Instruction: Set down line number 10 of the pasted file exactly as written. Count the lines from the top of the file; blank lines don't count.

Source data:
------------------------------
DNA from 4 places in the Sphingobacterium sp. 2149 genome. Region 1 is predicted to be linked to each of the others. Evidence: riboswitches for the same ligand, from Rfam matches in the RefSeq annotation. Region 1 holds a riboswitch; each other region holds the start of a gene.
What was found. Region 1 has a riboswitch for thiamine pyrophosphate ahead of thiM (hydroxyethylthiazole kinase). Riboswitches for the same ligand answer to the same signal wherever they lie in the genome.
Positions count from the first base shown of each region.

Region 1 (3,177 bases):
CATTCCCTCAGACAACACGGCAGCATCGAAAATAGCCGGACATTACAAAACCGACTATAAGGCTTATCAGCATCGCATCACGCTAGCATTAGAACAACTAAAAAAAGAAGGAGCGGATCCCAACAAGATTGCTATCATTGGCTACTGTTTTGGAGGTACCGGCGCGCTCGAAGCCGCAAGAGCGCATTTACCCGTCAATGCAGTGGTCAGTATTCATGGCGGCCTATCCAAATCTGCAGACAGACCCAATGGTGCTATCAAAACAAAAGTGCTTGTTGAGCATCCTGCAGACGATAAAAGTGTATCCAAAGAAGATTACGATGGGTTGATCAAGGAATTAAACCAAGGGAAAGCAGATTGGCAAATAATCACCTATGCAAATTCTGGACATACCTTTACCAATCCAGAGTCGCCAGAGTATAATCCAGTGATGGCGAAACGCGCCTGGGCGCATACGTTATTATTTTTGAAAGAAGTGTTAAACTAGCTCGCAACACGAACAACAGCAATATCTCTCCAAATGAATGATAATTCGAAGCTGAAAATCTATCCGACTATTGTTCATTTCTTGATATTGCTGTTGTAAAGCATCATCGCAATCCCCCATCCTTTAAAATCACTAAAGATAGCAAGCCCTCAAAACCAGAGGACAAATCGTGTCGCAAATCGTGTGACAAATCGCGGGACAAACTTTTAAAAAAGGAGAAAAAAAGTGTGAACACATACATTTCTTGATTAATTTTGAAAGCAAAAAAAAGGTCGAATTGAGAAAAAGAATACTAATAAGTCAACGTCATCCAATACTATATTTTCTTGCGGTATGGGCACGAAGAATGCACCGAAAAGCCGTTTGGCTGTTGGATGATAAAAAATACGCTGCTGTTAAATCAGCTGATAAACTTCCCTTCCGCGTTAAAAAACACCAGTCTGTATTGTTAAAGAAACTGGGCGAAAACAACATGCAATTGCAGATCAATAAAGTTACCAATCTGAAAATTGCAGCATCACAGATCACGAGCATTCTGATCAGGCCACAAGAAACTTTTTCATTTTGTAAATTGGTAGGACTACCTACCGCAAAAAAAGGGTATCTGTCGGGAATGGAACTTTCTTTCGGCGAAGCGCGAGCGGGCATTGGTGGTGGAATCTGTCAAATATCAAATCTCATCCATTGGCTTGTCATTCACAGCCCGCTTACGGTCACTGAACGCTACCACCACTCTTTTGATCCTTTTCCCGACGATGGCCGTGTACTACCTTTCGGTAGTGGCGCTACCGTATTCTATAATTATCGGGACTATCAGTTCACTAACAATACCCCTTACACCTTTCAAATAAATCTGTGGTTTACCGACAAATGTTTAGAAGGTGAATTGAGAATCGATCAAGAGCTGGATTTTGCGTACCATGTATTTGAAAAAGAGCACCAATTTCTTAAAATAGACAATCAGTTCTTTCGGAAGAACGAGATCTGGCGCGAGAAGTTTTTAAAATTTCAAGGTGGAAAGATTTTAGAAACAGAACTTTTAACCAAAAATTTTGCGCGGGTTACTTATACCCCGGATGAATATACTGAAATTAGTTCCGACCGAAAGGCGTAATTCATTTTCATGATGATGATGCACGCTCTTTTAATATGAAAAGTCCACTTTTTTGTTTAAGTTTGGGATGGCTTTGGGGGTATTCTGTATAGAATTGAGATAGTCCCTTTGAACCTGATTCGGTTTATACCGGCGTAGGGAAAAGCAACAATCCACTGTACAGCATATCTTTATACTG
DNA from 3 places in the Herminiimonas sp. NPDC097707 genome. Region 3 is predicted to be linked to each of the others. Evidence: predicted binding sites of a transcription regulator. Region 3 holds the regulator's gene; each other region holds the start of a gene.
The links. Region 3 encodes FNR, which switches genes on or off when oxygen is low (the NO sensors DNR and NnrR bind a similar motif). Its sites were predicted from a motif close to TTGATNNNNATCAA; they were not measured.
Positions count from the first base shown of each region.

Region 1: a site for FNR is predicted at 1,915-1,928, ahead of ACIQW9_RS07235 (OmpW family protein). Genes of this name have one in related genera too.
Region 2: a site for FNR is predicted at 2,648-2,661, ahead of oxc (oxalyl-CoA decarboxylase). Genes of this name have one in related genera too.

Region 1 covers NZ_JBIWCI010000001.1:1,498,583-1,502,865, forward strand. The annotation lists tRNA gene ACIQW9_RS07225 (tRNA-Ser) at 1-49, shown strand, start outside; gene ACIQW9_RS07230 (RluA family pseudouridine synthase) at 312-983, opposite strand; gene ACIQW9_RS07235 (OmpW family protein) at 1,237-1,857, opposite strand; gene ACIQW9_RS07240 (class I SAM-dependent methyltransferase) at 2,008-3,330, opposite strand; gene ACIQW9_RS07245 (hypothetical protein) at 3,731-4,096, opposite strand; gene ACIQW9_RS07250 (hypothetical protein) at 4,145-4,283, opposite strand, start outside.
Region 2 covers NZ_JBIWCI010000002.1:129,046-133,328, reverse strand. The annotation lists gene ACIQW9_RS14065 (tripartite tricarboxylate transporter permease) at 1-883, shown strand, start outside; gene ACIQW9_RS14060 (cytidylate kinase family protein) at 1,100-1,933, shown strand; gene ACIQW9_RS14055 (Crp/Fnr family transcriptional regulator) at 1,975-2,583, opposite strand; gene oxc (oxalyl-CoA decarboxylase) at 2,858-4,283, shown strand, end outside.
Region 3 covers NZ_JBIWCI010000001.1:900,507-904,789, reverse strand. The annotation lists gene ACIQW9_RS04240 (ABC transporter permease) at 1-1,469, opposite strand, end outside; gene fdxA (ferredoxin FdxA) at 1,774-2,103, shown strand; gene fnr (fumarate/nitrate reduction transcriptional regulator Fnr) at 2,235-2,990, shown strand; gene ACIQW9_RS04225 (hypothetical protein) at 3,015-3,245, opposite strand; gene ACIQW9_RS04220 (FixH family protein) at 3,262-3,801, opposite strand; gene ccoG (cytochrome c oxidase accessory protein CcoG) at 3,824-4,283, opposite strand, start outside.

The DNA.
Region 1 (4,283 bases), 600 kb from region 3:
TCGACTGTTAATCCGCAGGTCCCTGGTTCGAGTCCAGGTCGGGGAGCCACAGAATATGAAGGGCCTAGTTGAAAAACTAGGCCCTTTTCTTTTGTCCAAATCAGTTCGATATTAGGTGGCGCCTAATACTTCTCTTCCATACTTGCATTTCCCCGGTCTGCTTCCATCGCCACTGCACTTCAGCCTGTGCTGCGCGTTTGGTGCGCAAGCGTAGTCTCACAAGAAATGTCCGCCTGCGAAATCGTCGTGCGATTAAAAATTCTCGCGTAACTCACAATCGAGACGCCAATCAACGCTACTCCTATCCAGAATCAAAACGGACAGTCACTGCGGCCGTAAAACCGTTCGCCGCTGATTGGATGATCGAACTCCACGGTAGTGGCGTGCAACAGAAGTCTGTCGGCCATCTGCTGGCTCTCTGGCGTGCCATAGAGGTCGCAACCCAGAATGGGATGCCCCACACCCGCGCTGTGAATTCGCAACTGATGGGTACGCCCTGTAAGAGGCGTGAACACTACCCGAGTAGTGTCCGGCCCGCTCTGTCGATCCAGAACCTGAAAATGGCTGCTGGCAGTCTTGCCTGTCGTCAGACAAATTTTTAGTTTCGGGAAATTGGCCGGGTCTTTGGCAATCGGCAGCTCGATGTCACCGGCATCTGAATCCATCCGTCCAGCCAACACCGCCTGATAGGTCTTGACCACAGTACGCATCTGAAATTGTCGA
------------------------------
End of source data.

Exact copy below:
Region 2: a site for FNR is predicted at 2,648-2,661, ahead of oxc (oxalyl-CoA decarboxylase). Genes of this name have one in related genera too.